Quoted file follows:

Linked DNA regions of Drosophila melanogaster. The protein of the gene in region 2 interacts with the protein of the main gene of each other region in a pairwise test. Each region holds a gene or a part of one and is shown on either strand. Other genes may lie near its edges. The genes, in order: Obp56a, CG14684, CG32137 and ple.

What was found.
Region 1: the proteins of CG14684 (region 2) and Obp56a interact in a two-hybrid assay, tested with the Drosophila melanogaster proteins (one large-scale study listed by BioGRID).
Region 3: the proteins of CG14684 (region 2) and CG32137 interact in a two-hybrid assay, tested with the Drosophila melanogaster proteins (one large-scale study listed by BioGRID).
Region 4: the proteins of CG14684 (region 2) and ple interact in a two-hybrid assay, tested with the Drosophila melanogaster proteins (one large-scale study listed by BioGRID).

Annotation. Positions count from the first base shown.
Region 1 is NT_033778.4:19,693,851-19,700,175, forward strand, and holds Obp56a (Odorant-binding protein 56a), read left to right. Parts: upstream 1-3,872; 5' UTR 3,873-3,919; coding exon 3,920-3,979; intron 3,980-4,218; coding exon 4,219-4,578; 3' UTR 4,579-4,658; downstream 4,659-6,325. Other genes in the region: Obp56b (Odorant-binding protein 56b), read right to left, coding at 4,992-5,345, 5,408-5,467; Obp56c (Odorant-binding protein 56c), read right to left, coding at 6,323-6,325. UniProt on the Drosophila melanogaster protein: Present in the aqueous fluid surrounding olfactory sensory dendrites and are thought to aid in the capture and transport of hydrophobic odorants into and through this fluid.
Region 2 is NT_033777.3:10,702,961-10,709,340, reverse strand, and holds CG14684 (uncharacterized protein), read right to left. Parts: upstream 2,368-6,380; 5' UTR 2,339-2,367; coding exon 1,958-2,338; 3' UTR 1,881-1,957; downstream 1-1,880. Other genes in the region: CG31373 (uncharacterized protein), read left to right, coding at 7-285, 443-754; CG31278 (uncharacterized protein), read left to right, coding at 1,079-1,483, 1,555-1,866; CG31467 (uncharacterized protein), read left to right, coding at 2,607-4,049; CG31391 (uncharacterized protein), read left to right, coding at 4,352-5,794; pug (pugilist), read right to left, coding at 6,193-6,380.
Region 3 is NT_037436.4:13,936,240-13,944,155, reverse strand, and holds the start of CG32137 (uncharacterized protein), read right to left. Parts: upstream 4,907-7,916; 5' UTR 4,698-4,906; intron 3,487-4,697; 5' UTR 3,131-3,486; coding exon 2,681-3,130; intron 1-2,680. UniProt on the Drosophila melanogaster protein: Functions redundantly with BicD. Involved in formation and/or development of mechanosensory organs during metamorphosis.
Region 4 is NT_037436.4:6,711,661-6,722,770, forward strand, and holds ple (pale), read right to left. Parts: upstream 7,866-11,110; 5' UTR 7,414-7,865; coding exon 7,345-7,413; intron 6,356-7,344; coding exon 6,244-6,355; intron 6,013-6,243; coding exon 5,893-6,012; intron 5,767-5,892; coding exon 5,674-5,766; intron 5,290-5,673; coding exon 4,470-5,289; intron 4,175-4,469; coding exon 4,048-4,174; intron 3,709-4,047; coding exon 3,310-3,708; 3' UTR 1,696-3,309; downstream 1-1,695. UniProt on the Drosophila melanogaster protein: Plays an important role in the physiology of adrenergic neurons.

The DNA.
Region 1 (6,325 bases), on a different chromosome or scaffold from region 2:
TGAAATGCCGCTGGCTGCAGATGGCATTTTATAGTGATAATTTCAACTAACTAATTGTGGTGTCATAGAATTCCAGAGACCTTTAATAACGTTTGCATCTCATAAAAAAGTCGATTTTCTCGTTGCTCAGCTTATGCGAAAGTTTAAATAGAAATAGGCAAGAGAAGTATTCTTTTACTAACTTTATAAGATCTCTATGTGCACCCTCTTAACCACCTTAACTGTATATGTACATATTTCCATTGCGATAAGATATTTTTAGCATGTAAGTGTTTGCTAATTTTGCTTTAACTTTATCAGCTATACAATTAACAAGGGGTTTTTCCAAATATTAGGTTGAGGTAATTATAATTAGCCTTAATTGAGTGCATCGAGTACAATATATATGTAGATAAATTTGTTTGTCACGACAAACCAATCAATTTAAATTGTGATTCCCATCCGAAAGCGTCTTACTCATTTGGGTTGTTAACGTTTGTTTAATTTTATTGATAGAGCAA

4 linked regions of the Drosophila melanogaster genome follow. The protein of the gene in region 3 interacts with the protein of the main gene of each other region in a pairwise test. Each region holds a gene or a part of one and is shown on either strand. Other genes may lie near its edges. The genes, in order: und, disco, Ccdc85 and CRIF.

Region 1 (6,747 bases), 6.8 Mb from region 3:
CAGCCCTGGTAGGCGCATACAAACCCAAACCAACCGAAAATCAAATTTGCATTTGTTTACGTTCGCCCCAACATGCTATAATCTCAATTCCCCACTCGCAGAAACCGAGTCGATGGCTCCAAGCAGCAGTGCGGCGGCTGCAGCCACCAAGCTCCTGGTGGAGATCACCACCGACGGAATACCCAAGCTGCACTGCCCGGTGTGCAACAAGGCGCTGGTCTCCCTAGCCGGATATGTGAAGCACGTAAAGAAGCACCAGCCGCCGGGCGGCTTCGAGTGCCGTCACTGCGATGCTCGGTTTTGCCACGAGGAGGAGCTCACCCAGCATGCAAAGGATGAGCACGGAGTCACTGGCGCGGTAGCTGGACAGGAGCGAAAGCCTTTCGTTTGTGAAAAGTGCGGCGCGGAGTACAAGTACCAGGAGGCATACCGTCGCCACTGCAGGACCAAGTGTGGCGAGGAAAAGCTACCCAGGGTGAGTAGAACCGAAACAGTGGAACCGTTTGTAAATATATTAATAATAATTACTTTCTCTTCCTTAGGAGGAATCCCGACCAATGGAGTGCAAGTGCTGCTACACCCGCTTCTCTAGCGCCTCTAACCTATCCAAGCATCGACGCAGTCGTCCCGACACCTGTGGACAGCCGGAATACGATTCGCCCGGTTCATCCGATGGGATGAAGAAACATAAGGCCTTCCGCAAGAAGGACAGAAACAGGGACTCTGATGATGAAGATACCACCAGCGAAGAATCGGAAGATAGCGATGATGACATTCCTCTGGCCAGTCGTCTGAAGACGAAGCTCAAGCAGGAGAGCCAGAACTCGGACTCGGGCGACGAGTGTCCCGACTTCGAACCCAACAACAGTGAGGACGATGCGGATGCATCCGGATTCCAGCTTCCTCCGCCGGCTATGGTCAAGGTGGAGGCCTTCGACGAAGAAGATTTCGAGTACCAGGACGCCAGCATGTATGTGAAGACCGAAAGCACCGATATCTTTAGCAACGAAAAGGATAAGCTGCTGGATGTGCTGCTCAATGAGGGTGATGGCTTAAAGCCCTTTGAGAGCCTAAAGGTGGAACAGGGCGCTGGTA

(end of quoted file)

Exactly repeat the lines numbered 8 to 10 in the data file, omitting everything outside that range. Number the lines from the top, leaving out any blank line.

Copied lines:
Region 2 is NT_033777.3:10,702,961-10,709,340, reverse strand, and holds CG14684 (uncharacterized protein), read right to left. Parts: upstream 2,368-6,380; 5' UTR 2,339-2,367; coding exon 1,958-2,338; 3' UTR 1,881-1,957; downstream 1-1,880. Other genes in the region: CG31373 (uncharacterized protein), read left to right, coding at 7-285, 443-754; CG31278 (uncharacterized protein), read left to right, coding at 1,079-1,483, 1,555-1,866; CG31467 (uncharacterized protein), read left to right, coding at 2,607-4,049; CG31391 (uncharacterized protein), read left to right, coding at 4,352-5,794; pug (pugilist), read right to left, coding at 6,193-6,380.
Region 3 is NT_037436.4:13,936,240-13,944,155, reverse strand, and holds the start of CG32137 (uncharacterized protein), read right to left. Parts: upstream 4,907-7,916; 5' UTR 4,698-4,906; intron 3,487-4,697; 5' UTR 3,131-3,486; coding exon 2,681-3,130; intron 1-2,680. UniProt on the Drosophila melanogaster protein: Functions redundantly with BicD. Involved in formation and/or development of mechanosensory organs during metamorphosis.
Region 4 is NT_037436.4:6,711,661-6,722,770, forward strand, and holds ple (pale), read right to left. Parts: upstream 7,866-11,110; 5' UTR 7,414-7,865; coding exon 7,345-7,413; intron 6,356-7,344; coding exon 6,244-6,355; intron 6,013-6,243; coding exon 5,893-6,012; intron 5,767-5,892; coding exon 5,674-5,766; intron 5,290-5,673; coding exon 4,470-5,289; intron 4,175-4,469; coding exon 4,048-4,174; intron 3,709-4,047; coding exon 3,310-3,708; 3' UTR 1,696-3,309; downstream 1-1,695. UniProt on the Drosophila melanogaster protein: Plays an important role in the physiology of adrenergic neurons.